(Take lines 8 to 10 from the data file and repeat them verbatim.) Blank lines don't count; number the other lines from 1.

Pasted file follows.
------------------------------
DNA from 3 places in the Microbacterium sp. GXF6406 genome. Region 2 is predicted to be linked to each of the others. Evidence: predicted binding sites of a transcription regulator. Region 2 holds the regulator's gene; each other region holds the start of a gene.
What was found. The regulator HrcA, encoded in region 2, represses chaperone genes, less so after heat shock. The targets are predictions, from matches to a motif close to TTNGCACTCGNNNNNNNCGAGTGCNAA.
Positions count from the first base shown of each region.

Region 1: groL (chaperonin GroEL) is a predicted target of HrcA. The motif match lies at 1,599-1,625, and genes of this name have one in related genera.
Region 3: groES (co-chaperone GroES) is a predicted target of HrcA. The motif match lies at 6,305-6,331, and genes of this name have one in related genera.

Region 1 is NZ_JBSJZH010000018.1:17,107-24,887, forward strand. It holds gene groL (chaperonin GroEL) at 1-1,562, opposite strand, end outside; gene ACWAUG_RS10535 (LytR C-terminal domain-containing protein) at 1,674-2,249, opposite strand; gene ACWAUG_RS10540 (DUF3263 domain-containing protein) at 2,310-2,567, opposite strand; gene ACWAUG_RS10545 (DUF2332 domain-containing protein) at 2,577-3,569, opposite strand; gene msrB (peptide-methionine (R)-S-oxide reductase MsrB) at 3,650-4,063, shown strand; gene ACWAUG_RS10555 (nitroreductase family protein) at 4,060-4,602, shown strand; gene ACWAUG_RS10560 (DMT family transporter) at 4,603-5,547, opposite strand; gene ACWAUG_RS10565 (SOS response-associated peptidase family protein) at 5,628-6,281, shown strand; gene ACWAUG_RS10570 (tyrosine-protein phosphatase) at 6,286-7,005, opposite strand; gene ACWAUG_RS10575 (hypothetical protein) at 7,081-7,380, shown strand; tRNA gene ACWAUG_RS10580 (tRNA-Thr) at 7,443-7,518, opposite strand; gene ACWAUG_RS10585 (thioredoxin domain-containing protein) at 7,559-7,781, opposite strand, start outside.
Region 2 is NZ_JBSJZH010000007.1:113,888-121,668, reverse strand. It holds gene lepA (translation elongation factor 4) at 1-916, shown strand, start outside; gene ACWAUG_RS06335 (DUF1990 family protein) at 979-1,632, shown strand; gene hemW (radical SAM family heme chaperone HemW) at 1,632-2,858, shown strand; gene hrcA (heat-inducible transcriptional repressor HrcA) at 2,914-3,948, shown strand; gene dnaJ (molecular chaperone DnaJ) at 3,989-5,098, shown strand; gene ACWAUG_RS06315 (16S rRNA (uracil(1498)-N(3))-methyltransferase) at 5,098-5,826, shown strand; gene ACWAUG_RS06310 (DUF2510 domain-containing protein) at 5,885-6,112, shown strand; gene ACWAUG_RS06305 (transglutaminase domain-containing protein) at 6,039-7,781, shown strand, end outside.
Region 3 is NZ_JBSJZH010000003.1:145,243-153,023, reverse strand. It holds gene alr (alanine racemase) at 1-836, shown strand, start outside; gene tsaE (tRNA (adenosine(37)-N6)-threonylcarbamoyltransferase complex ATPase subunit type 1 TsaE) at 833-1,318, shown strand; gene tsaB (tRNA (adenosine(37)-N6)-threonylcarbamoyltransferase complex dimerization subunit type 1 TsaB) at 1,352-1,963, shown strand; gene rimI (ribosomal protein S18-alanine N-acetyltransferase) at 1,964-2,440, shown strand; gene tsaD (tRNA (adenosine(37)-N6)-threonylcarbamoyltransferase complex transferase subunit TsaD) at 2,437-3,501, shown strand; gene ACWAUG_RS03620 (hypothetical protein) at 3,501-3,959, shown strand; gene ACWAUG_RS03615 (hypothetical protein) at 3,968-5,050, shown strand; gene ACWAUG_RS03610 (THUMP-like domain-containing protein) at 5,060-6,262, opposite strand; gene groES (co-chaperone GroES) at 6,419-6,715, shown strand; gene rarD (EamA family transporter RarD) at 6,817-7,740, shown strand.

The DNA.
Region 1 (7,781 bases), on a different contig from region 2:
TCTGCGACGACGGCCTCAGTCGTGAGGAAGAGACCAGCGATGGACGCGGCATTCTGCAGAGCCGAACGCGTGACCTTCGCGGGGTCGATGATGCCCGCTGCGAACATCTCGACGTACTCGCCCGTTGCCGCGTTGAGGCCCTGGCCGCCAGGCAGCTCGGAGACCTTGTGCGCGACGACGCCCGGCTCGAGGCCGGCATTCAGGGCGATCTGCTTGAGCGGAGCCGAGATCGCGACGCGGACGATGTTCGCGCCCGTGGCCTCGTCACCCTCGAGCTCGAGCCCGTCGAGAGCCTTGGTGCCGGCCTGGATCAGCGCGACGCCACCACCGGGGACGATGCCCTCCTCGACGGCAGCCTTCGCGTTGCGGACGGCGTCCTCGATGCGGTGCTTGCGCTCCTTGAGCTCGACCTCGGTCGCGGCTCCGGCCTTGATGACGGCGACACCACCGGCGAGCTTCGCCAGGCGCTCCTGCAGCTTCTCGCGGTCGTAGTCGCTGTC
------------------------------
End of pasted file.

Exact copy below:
Region 3 is NZ_JBSJZH010000003.1:145,243-153,023, reverse strand. It holds gene alr (alanine racemase) at 1-836, shown strand, start outside; gene tsaE (tRNA (adenosine(37)-N6)-threonylcarbamoyltransferase complex ATPase subunit type 1 TsaE) at 833-1,318, shown strand; gene tsaB (tRNA (adenosine(37)-N6)-threonylcarbamoyltransferase complex dimerization subunit type 1 TsaB) at 1,352-1,963, shown strand; gene rimI (ribosomal protein S18-alanine N-acetyltransferase) at 1,964-2,440, shown strand; gene tsaD (tRNA (adenosine(37)-N6)-threonylcarbamoyltransferase complex transferase subunit TsaD) at 2,437-3,501, shown strand; gene ACWAUG_RS03620 (hypothetical protein) at 3,501-3,959, shown strand; gene ACWAUG_RS03615 (hypothetical protein) at 3,968-5,050, shown strand; gene ACWAUG_RS03610 (THUMP-like domain-containing protein) at 5,060-6,262, opposite strand; gene groES (co-chaperone GroES) at 6,419-6,715, shown strand; gene rarD (EamA family transporter RarD) at 6,817-7,740, shown strand.

The DNA.
Region 1 (7,781 bases), on a different contig from region 2: